She said that 2,192 primary school teachers including the National President of the Nigeria Union of Teachers (NUT), Audu Amba, had been dismissed for refusing to sit for the competency test.

She said that some 165 of the 27,662 teachers that sat for the competency test were also sacked for poor performances.

The News Agency of Nigeria (NAN) recalls that the Kaduna government in 2018 sacked 21,780 teachers who failed a competency test, and replaced them with 25,000 others recruited through vigorous processes.

In December 2021, the board also sacked 233 teachers over alleged possession of fake certificates.

“Following the state government’s resolution for continued assessment of teachers to ensure better delivery of learning outcomes for pupils, KADSUBEB conducted another competency test for the teachers in December 2021.

“The services of teachers who scored below 40 per cent are no longer required and their appointments have been terminated from the Public Service for their poor performances.

“Teachers who scored 75 per cent and above were recognised as those who passed the test and qualified for attending courses in leadership and school management,” she said.

According to her, qualified teachers will be included in Teacher Professional Development (TPD) programmes to enhance their capacities to deliver quality teaching to pupils.

Ms Mohammed said teachers who scored between 40 and 74 per cent did not meet up with the minimum pass mark, adding that they would be given second chance to improve their capacities.

The board, she said, has initiated viable training programmes for teachers under its statutory TPD with support from the state government and development partners.

“The training programmes will be conducted during end of term vacation and in their respective schools, to minimise disruptions of teaching and learning.

“They are also encouraged to complement the government’s efforts and seek personal development for their own good.

“The board is assuring teachers and the public that it remains committed to ensuring their continuous professional development and the improvement of the learning outcomes of pupils and students,” she said.

Reacting, Ibrahim Dalhatu, State Chairman, NUT, dismissed the competency test and the sacking of the affected teachers as “illegal”.

Mr Dalhatu said the union had secured a court order restraining the board from conducting the competency test, adding, however, that it conducted the test without recourse to the rule of law.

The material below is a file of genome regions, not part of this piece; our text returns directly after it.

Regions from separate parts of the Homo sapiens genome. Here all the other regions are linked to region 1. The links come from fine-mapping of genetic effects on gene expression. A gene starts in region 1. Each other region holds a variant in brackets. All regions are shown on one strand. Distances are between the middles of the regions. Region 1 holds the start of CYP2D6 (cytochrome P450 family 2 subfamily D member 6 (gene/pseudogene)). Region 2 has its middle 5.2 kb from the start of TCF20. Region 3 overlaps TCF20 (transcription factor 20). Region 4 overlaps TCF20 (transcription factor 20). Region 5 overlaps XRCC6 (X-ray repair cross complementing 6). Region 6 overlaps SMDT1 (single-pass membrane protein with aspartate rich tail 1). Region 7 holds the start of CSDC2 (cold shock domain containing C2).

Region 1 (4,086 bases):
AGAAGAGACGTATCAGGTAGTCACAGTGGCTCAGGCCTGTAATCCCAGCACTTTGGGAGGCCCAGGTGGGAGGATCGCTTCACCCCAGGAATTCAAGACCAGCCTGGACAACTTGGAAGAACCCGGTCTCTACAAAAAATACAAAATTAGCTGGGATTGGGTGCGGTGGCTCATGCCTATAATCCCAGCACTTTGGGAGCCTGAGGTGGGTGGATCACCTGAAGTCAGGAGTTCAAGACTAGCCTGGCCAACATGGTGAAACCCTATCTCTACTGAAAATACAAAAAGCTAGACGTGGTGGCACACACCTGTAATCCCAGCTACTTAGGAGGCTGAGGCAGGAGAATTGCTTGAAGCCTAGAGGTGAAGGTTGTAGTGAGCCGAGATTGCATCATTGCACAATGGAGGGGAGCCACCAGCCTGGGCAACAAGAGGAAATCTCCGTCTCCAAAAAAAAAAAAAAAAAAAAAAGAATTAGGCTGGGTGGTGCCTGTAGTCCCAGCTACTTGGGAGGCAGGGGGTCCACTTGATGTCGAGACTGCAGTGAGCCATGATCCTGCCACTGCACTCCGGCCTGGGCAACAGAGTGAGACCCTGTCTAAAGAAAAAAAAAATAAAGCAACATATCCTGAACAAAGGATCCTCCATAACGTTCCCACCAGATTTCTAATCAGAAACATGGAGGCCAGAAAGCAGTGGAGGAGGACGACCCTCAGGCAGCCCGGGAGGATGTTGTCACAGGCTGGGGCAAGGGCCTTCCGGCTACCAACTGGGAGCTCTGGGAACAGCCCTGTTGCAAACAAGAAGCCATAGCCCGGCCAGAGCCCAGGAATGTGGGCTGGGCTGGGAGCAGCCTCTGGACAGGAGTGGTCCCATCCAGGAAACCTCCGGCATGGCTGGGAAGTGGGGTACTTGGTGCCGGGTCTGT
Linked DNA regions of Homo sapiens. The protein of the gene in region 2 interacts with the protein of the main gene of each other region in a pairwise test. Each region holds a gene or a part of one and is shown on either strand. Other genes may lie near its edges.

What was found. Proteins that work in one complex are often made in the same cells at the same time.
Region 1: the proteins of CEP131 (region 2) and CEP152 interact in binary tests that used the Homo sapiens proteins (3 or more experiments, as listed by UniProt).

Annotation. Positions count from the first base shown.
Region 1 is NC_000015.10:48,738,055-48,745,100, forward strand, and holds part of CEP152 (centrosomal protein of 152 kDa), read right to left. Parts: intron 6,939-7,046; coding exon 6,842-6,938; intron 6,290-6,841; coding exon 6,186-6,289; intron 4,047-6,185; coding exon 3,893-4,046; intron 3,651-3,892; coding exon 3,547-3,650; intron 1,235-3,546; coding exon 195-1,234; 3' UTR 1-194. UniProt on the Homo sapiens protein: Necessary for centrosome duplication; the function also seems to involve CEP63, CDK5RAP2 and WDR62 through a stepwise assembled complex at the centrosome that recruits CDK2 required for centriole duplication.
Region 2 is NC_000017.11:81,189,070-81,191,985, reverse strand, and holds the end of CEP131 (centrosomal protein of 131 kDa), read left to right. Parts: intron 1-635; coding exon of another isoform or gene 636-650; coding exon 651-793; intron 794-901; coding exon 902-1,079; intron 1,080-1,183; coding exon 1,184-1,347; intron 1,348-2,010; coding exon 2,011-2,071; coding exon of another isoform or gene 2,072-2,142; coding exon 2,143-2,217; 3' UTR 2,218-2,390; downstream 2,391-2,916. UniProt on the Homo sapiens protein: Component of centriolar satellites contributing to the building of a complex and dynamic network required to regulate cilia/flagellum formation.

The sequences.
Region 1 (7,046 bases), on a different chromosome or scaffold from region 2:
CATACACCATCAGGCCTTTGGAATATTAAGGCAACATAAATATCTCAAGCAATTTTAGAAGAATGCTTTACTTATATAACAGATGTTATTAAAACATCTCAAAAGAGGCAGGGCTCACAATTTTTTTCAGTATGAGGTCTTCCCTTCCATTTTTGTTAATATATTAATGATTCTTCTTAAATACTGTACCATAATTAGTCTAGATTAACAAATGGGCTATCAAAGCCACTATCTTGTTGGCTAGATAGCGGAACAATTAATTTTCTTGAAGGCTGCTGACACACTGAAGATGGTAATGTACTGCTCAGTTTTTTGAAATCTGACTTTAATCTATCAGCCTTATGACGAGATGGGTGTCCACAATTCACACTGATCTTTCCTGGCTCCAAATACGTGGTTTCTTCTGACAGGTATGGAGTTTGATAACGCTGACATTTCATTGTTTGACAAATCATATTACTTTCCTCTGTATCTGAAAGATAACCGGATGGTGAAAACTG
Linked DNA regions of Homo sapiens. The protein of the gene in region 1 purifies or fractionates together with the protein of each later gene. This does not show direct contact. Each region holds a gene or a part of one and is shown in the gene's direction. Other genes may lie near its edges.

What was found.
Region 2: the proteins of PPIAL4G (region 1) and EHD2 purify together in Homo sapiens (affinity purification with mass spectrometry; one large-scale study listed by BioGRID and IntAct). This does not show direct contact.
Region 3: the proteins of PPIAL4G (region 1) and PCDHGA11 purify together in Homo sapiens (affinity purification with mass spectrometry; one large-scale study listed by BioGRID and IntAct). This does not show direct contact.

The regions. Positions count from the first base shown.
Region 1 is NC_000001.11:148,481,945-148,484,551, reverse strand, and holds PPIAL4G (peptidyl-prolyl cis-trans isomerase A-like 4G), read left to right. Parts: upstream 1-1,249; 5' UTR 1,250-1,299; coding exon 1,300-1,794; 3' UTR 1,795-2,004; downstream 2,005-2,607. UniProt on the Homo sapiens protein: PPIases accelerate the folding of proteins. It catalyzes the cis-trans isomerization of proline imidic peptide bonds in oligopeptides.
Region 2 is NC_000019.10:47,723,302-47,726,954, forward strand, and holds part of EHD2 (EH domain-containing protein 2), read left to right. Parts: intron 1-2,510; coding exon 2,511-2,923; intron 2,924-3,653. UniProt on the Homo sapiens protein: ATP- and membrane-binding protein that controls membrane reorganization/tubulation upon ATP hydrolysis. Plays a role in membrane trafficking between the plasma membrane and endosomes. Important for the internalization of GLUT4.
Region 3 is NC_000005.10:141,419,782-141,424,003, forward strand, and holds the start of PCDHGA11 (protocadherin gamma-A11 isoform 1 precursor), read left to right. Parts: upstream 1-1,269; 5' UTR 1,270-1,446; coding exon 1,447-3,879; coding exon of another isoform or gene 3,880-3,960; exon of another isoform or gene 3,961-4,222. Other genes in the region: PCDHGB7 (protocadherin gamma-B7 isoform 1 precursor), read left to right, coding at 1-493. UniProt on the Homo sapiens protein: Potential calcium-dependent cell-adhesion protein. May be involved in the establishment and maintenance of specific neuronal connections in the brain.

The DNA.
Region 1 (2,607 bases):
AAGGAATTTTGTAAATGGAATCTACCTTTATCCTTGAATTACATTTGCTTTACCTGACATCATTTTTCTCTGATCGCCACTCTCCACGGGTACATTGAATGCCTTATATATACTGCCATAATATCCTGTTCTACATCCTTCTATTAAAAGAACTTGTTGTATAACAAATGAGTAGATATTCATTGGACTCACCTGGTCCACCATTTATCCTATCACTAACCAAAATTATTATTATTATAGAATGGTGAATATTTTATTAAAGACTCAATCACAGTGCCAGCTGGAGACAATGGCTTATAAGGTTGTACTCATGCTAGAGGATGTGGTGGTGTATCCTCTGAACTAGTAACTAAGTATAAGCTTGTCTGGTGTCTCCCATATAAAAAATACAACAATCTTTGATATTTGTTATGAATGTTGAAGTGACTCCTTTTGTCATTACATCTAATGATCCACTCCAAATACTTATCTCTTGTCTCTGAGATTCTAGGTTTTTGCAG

He recalled that the union had asked the teachers not to write the examination after learning that the intent was to sack them.

“We warned that any teacher who participates in the illegal examination would not be protected by the union if victimised but some of the teachers went ahead to write the examination out of fear.

“We are not against the conduct of the competency test if due process is followed, but it should not be used as a basis for sacking teachers.

“The competency test should be used to determine teachers’ capacity gap and tailored specific training programmes to improve their capacities,” he said.

When contacted, the NUT National President said he was aware of the development, adding that the National Executive Council of the union would sit on Wednesday, June 22, to come up with a position.

(Premium Times)

Provost seeks degree awarding status for Gidan Waya COE

Provost Kaduna State College of Education, Gidan Waya, Professor Alexander Kure, has renewed call for the upgrade of the college to a degree awarding institution for improved productivity.

The provost made the call during an interactive session with newsmen in his office in Gidan Waya during the week.

Professor Kure explained that since the state government has placed emphasis on employing degree holders in its primary and secondary schools, it was necessary to upgrade the institution to reap from the pool of qualified teachers being produced.

He noted with dismay how federal and state lawmakers from Southern Kaduna extraction have abandoned the school which has been suffering from paucity of funds to improve the standard of learning, challenging them to rally round the college by lobbying for the upgrade of the institution as well as for more projects to be cited in the school.

He pointed out that the college is over 40 years without being upgraded, adding that similar colleges in other states had become degree awarding institutions after just 20 years of existence.